Research data are covered by the new Open Data Directive to the extent they are publicly funded, and when access to such data is possible according to the principle “as open as possible and as limited as necessary”.
The Directive states that it shall be implemented in Swedish legislation no later than 17 July 2021. We do not currently know how the implementation in Sweden will be effected, and whether it might impact on existing legislation. The ‘Open Data Inquiry’, aimed at investigating this, has published an interim report.
If you have any questions about how your research data will be made accessible, please contact the legal department at your HEI.
FAQ on data management plans
The Swedish Research Council has been mandated to coordinate the work of introducing open access to research data. The requirement for data management plans is part of this work, and promotes what is known as ‘good data management’. Good data management is important to ensure research data can be used, quality assessed, stored and be made available openly on the internet.
The requirement for data management plans applies to the Swedish Research Council’s grants for research generating research data.* The requirement applies to all who are awarded grants as from spring 2019.
*Exceptions are grants to organisations/organisation grants, network grants and conference grants.
You must produce a data management plan describing how data collected or created in your research will be managed – both while you carry out the research and afterwards.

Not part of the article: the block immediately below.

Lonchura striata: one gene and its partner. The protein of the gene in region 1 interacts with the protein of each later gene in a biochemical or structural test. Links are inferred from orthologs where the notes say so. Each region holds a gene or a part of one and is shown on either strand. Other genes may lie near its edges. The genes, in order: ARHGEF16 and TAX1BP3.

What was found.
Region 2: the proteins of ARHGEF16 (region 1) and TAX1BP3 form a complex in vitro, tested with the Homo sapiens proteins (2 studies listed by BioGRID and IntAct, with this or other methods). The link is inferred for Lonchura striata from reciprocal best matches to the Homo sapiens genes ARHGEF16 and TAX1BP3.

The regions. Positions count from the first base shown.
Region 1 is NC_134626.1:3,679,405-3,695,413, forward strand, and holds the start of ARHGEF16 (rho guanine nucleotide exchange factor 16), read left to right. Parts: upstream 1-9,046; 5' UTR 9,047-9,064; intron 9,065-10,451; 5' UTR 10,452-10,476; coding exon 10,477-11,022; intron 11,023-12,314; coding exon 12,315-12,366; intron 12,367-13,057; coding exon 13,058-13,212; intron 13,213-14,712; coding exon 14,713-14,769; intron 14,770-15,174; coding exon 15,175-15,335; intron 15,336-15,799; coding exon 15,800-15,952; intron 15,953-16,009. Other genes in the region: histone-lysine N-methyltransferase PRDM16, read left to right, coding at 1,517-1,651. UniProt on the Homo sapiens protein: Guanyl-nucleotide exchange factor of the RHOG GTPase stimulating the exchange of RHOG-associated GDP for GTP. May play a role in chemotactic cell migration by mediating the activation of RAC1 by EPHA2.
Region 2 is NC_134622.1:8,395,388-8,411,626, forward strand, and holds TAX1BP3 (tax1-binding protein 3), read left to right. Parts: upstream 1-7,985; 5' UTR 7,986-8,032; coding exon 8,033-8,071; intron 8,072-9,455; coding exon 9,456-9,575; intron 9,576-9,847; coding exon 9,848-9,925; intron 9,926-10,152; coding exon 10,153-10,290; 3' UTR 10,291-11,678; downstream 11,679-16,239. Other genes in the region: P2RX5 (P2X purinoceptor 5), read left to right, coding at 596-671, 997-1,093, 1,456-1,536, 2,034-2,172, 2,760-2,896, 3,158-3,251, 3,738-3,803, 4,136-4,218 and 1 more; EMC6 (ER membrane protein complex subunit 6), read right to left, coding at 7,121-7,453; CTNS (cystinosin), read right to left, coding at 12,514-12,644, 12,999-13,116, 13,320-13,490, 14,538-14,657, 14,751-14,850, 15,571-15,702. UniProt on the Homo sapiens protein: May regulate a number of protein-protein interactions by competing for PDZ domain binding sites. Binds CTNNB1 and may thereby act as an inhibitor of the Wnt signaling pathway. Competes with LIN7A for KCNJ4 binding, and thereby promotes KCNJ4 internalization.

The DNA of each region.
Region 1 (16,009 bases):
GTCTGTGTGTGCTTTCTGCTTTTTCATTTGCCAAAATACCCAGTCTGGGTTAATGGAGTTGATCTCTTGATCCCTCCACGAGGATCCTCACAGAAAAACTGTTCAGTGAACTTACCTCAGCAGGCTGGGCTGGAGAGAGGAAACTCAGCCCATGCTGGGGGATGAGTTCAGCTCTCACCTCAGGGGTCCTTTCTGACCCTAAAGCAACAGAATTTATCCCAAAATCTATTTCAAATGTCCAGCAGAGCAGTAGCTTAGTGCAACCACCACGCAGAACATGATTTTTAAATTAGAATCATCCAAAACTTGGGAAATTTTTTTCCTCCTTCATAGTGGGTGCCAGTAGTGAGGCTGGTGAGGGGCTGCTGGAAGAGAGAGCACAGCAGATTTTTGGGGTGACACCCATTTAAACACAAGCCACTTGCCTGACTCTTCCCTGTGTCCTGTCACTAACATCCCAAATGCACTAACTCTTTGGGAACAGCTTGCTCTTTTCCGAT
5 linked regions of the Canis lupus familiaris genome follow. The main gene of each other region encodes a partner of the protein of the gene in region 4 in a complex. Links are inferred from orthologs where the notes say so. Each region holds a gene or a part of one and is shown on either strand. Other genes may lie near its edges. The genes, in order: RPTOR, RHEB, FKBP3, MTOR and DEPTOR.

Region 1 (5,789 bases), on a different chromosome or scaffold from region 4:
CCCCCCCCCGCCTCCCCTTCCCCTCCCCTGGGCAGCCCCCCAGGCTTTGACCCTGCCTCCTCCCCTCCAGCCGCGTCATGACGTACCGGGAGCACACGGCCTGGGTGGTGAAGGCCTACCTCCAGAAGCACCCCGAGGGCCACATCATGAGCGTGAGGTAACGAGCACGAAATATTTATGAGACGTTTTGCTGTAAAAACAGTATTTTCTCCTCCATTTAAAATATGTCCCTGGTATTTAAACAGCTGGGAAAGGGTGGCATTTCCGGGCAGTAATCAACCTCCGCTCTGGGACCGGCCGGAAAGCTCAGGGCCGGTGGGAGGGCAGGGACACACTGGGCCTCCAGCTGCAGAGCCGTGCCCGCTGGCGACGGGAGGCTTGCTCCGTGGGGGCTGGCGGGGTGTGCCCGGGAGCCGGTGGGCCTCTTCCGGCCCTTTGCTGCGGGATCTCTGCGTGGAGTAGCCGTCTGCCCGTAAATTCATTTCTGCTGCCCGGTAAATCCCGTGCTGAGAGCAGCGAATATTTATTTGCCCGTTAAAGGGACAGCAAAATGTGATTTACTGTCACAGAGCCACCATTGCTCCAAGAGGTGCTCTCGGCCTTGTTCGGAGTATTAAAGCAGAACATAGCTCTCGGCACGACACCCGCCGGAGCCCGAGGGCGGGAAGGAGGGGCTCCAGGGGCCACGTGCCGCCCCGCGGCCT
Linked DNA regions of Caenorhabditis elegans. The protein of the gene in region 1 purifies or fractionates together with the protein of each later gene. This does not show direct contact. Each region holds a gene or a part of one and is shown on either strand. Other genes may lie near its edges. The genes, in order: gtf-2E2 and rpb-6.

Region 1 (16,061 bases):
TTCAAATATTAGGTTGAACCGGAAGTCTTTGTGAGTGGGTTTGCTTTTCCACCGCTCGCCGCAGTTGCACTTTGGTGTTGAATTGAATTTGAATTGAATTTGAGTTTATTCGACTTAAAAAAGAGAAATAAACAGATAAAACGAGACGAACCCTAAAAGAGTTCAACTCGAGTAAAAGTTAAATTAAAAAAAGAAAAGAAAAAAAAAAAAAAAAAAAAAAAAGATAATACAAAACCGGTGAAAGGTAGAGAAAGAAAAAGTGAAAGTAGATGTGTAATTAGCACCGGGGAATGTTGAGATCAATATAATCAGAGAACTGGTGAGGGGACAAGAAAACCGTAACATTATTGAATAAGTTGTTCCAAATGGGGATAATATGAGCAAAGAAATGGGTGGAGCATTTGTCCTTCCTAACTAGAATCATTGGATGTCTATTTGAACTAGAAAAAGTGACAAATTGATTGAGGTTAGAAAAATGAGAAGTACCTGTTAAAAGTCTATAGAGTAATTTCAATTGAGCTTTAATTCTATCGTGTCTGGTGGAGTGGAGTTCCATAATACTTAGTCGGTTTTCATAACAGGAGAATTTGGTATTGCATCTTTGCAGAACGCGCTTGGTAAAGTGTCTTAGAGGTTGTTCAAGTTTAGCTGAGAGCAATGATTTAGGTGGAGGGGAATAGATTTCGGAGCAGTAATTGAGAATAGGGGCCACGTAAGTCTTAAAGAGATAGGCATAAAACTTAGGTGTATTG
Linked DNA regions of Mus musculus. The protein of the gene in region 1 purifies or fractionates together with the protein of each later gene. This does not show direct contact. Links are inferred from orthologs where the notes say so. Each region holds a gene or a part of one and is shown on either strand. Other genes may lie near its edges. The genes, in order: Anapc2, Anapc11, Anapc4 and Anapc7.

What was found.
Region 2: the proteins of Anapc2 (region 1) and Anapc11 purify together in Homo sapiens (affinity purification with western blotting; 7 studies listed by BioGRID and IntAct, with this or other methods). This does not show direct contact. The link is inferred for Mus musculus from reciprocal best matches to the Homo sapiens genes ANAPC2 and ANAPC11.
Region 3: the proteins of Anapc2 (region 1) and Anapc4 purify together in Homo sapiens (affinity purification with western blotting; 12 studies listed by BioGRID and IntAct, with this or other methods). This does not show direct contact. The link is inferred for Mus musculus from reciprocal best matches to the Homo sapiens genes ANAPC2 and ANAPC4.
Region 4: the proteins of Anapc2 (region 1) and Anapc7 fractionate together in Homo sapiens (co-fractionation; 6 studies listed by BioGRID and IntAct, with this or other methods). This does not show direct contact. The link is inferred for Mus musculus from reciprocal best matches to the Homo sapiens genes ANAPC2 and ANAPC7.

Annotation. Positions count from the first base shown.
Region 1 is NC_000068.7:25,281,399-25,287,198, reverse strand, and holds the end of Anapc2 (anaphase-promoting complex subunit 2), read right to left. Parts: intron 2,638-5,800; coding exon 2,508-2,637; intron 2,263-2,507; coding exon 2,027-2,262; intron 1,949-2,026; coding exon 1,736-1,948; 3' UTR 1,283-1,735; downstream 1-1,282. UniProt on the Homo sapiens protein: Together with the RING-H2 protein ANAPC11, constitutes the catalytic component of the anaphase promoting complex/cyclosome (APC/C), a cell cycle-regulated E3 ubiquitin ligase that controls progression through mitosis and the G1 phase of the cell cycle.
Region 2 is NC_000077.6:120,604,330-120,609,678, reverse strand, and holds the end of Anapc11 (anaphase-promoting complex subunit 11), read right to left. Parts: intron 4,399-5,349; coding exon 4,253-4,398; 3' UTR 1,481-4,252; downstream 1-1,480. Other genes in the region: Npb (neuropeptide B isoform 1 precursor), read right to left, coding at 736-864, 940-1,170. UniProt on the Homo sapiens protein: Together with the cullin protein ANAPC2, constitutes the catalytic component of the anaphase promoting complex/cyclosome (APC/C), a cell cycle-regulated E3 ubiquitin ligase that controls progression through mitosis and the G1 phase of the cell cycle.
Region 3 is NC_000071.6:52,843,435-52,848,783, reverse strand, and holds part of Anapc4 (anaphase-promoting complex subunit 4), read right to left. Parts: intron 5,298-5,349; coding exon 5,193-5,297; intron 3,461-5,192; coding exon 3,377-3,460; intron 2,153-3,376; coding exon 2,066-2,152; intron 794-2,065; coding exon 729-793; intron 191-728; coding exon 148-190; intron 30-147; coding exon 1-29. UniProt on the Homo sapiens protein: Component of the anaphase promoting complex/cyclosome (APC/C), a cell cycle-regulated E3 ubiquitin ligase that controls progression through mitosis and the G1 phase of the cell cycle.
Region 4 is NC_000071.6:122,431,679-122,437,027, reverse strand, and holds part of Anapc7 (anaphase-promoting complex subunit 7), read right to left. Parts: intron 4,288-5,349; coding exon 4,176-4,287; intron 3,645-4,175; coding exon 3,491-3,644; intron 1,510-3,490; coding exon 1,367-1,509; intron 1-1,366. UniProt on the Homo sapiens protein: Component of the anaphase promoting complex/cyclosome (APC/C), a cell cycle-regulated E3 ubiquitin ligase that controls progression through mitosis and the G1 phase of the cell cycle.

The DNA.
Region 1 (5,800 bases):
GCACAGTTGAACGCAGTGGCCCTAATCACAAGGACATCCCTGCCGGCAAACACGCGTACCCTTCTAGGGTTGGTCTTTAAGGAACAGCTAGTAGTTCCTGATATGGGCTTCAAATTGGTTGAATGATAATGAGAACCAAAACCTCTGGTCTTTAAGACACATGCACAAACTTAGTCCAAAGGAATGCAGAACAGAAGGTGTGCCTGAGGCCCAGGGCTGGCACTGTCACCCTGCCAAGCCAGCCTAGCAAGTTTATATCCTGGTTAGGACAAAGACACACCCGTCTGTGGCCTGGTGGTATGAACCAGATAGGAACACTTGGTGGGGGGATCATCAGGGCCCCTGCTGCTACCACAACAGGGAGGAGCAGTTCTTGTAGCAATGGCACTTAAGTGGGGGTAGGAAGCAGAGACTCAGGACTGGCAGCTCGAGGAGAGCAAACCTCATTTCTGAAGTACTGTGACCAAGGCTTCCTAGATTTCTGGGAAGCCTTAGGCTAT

Your administrating organisation is responsible for ensuring a data management plan is produced, and that the plan is maintained.
Is there a template I can use?
When you produce your data management plan, you can use our summary of six central parts that a data management plan should include (see above) as a starting point. Each part has associated questions that can provide support.
Shall I send the data management plan to the Swedish Research Council?
Your application to the Swedish Research Council may include funding for all types of project-related costs. However, parts of the data management, such as storage of data, may be the responsibility of your higher education institution, and should therefore be funded by it.
What applies for costs of drawing up a data management plan?
Project-related costs for Swedish Research Council grants only refer to costs that arise during the grant period, which normally starts on 1 January. The data management plan must be drawn up before the research starts, however. On condition that the costs of drawing up a data management plan can be directly attributed to the project in question, and the costs arise during the project period (grant period) and not before, they may be included.
If you have any questions about how to handle and store your research data, please contact your higher education institution.
The Swedish Research Council’s website Registerforskning.se External link. has general information on what applies when you use register data in your research.